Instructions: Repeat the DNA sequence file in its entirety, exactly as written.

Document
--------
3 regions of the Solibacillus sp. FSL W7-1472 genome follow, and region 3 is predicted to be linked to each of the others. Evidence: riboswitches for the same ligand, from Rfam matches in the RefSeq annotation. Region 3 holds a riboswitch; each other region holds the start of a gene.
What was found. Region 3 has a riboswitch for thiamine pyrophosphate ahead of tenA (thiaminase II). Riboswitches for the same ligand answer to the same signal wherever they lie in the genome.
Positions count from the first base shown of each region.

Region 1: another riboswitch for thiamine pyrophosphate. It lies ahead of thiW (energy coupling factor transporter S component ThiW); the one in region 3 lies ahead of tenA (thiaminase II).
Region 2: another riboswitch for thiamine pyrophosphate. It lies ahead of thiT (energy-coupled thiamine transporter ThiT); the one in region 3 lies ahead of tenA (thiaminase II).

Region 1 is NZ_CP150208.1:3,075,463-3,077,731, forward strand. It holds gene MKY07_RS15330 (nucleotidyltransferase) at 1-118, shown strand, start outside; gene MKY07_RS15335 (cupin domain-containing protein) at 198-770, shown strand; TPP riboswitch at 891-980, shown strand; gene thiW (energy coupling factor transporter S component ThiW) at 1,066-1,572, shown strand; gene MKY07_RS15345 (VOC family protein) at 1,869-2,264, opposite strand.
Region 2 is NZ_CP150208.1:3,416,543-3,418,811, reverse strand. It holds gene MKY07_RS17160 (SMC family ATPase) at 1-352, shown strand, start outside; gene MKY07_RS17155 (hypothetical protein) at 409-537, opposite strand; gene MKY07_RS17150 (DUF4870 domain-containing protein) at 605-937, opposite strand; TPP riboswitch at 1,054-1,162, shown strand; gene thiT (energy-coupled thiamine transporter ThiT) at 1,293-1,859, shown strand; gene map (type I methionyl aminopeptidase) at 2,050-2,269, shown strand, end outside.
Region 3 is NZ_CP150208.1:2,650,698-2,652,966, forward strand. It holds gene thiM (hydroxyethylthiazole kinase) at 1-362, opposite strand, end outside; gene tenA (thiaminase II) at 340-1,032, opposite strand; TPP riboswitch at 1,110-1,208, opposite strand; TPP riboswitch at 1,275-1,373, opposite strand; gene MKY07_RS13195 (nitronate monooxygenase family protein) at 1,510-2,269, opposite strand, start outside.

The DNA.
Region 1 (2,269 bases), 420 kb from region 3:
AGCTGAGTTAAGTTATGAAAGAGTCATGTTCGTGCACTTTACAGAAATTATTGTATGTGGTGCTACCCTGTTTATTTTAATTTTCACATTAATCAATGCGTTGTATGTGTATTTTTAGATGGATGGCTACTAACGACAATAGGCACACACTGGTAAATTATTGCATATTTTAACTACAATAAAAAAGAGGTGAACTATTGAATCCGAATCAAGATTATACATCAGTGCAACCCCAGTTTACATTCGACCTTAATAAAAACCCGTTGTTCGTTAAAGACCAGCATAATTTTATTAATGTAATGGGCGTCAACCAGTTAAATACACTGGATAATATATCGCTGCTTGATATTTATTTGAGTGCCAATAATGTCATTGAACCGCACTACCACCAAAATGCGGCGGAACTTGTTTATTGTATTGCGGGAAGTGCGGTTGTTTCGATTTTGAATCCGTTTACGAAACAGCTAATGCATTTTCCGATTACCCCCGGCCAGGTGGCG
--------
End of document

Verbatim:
3 regions of the Solibacillus sp. FSL W7-1472 genome follow, and region 3 is predicted to be linked to each of the others. Evidence: riboswitches for the same ligand, from Rfam matches in the RefSeq annotation. Region 3 holds a riboswitch; each other region holds the start of a gene.
What was found. Region 3 has a riboswitch for thiamine pyrophosphate ahead of tenA (thiaminase II). Riboswitches for the same ligand answer to the same signal wherever they lie in the genome.
Positions count from the first base shown of each region.

Region 1: another riboswitch for thiamine pyrophosphate. It lies ahead of thiW (energy coupling factor transporter S component ThiW); the one in region 3 lies ahead of tenA (thiaminase II).
Region 2: another riboswitch for thiamine pyrophosphate. It lies ahead of thiT (energy-coupled thiamine transporter ThiT); the one in region 3 lies ahead of tenA (thiaminase II).

Region 1 is NZ_CP150208.1:3,075,463-3,077,731, forward strand. It holds gene MKY07_RS15330 (nucleotidyltransferase) at 1-118, shown strand, start outside; gene MKY07_RS15335 (cupin domain-containing protein) at 198-770, shown strand; TPP riboswitch at 891-980, shown strand; gene thiW (energy coupling factor transporter S component ThiW) at 1,066-1,572, shown strand; gene MKY07_RS15345 (VOC family protein) at 1,869-2,264, opposite strand.
Region 2 is NZ_CP150208.1:3,416,543-3,418,811, reverse strand. It holds gene MKY07_RS17160 (SMC family ATPase) at 1-352, shown strand, start outside; gene MKY07_RS17155 (hypothetical protein) at 409-537, opposite strand; gene MKY07_RS17150 (DUF4870 domain-containing protein) at 605-937, opposite strand; TPP riboswitch at 1,054-1,162, shown strand; gene thiT (energy-coupled thiamine transporter ThiT) at 1,293-1,859, shown strand; gene map (type I methionyl aminopeptidase) at 2,050-2,269, shown strand, end outside.
Region 3 is NZ_CP150208.1:2,650,698-2,652,966, forward strand. It holds gene thiM (hydroxyethylthiazole kinase) at 1-362, opposite strand, end outside; gene tenA (thiaminase II) at 340-1,032, opposite strand; TPP riboswitch at 1,110-1,208, opposite strand; TPP riboswitch at 1,275-1,373, opposite strand; gene MKY07_RS13195 (nitronate monooxygenase family protein) at 1,510-2,269, opposite strand, start outside.

The DNA.
Region 1 (2,269 bases), 420 kb from region 3:
AGCTGAGTTAAGTTATGAAAGAGTCATGTTCGTGCACTTTACAGAAATTATTGTATGTGGTGCTACCCTGTTTATTTTAATTTTCACATTAATCAATGCGTTGTATGTGTATTTTTAGATGGATGGCTACTAACGACAATAGGCACACACTGGTAAATTATTGCATATTTTAACTACAATAAAAAAGAGGTGAACTATTGAATCCGAATCAAGATTATACATCAGTGCAACCCCAGTTTACATTCGACCTTAATAAAAACCCGTTGTTCGTTAAAGACCAGCATAATTTTATTAATGTAATGGGCGTCAACCAGTTAAATACACTGGATAATATATCGCTGCTTGATATTTATTTGAGTGCCAATAATGTCATTGAACCGCACTACCACCAAAATGCGGCGGAACTTGTTTATTGTATTGCGGGAAGTGCGGTTGTTTCGATTTTGAATCCGTTTACGAAACAGCTAATGCATTTTCCGATTACCCCCGGCCAGGTGGCG